This plane? This plane can fly for 118 hours

Aug 18, 2015 /

Here’s a riddle for you: A plane flew for five days and nights, staying airborne for 118 hours. But it didn’t use a single drop of fuel. How?

Because it’s solar-powered. Carrying some 17,000 solar cells, the Solar Impulse 2 plane ascends to 28,000 feet during the day to collect enough solar energy to charge the batteries attached to four electric motors. These then power the plane through the following 12 hours of darkness. At sunrise, the batteries start to recharge — and on it goes. The one-seater plane is the dream of adventurer Bertrand Piccard (TED Talk: My solar-powered adventure), one he designed to demonstrate the power and possibility of pollution-free travel. On July 1, 2015, the plane set a world record for the longest ever flight after a five-day, 5,100-mile trip from Japan to Hawaii. With Solar Impulse 2 grounded for repair right now (more on that below), Piccard got on the phone from Hawaii to share more about his big idea.

This solar flight isn’t about speed or airtime; it’s about showing there’s another way to travel. Solar planes themselves aren’t new; the first experimental crafts took flight in the 1970s. But Piccard’s plane is the first to effectively store energy, allowing for continuous flight. This isn’t about allowing extra long flights, either — after all, commercial planes can fly this distance in a shorter amount of time and with more passengers onboard. This is about showing what solar technology can do right now — with a view to thinking about what it might do as the technology improves.

World records only matter because they provide proof of concept. Solar Impulse 2 is halfway through an around-the-world flight, which began in Abu Dhabi in March. So far, the team has set two records for solar-powered flight and one general aviation world record. But Piccard stresses that he and his fellow pilot, André Borschberg, are not doing this for the glory. “The record was the proof that an airplane with no fuel can fly longer than any jet plane,” he says. “The goal is to encourage people to replace old, polluting technologies with new, clean technologies.”

The hardest part of a long-haul solo flight is the isolation. Piccard and Borschberg trained extensively to live in the tiny cockpit — which is no bigger than the cab of a truck — for days at a time. There’s just enough room for the pilot, oxygen supplies and a week’s worth of food, specially prepared by Nestlé to withstand the range of temperatures in flight. The two make good use of autopilot and take long naps rather than settle in for a nighttime sleep. They do seated exercises to keep their muscles active; they meditate. “There’s a really nice moment when the sun rises,” says Piccard. “The sky is silver and the ground is black. Then you see a little line at the horizon. Suddenly, the sun pops out in a red flash. All the colors arrive on the Earth. The sun is up, and you feel all this energy coming again to the cells on the airplane. You say, ‘Wow, now that’s a new day coming.’”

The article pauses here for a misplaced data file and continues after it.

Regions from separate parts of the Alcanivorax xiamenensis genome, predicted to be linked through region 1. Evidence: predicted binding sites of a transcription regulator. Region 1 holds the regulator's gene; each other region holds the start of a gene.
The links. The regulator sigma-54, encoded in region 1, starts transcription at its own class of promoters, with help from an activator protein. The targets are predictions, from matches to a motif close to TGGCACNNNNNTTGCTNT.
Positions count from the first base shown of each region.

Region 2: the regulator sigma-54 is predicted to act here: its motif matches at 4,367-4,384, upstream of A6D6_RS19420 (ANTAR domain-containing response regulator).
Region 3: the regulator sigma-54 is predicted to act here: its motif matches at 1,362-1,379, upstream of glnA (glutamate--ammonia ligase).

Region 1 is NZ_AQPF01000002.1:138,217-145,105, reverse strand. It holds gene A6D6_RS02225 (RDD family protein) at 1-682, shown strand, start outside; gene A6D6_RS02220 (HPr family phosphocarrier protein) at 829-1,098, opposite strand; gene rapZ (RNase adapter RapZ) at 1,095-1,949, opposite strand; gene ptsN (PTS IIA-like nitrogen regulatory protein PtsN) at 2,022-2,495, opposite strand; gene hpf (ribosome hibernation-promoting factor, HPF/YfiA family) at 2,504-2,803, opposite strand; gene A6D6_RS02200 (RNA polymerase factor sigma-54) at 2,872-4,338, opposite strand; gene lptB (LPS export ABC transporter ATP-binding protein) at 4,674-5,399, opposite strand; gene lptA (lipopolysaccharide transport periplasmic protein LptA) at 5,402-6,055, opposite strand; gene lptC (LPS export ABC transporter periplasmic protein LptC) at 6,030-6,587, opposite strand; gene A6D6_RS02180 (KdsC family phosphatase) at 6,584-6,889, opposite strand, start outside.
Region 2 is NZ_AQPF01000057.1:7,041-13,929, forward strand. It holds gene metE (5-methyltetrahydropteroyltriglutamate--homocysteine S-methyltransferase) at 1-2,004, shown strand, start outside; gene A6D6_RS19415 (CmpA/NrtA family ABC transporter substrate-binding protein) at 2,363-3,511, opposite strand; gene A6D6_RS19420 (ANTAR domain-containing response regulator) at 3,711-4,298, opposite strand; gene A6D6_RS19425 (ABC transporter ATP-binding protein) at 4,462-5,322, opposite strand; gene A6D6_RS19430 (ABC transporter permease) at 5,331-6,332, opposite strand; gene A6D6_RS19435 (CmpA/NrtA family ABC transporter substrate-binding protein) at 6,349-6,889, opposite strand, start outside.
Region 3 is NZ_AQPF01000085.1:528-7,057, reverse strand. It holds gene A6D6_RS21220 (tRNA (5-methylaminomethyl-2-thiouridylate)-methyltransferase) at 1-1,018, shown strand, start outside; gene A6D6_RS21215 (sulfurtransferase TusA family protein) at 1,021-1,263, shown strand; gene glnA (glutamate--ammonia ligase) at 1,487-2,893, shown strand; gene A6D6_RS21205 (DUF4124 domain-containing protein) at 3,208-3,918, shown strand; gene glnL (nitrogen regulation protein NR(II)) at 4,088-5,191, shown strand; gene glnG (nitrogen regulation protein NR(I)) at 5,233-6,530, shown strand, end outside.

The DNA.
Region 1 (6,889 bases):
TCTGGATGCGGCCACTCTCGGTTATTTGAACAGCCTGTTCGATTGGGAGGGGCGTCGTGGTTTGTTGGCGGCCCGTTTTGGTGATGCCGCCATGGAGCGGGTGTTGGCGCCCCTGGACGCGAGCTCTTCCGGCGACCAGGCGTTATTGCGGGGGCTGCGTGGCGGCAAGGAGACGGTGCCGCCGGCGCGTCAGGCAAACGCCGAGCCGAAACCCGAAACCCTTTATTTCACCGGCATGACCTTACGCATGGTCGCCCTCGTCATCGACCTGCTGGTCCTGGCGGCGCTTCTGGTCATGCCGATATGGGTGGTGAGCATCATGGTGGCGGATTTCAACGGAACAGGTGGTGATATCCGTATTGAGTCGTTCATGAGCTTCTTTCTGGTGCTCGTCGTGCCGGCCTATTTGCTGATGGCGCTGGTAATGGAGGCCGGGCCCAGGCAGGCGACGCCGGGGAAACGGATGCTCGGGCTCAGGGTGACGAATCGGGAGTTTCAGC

When everything is new, unexpected things will happen. A team of 50 people works on the maintenance, communications and complicated logistics of flying an experimental plane among commercial airliners. “Everything is challenging because it’s new,” says Piccard. “Nobody did this before, so nobody can help. You just have to invent solutions.” The team ran up against an unforeseen challenge after Borschberg landed in Hawaii. “We overheated our batteries,” says Piccard. “The batteries are very efficient, but we had over-insulated them.” New batteries need to be tested extensively before the journey can continue — and that means the plane won’t take off again until next spring. (In September, the days become too short to cross an ocean safely.) While Piccard is disappointed about the delay, he sees it as just part of the process. “Fortunately, it’s not a race,” he says.

Adventure requires patience, persistence and leading by example. Piccard has been working on this project for 16 years. “When I started speaking about my vision of a plane with perpetual endurance, a lot of people — especially in the world of aviation — told me I was crazy,” says Piccard, whose first headline-grabbing journey was a nonstop, round-the-world balloon flight in 2009. “You shouldn’t always listen to people who tell you it won’t work.” Meanwhile, while the topic of clean energy typically makes people’s eyes glaze over, Piccard is committed to showing how it might work, not just talking about it. “I wanted to demonstrate that you can achieve impossible things with renewable energy,” he says. Already, their progress has inspired others: “An Indian minister said in an interview that he was inspired by Solar Impulse to make solar trains,” he says. “When we arrived in Hawaii, the governor said they have a goal to use 100% renewable energy by 2045, but now he realized they could be more ambitious.”

Pioneers shouldn’t go it alone. For Piccard, the key to any success for Solar Impulse came when he met Borschberg in 2003. “Everything I didn’t know how to do, he knew. Everything he didn’t know, I knew,” says Piccard. “André is a more experienced airplane pilot. I am the more experienced explorer.” The two decided who would fly which leg of the around-the-world flight accordingly — Piccard is flying over the Atlantic, the path of his hero Charles Lindbergh, while Borschberg’s experience was needed for the long haul over the Pacific. Piccard spent most of Borschberg’s record-breaking flight at Solar Impulse Mission Control Center in Monaco, and flew to Hawaii to greet his friend on the tarmac. It was an emotional moment. Says Piccard, “André told me, ‘Without you, I could never have done this adventure.’ And I told him, ‘Without you, my vision would have been a crazy dream.’”


Photos courtesy Solar Impulse.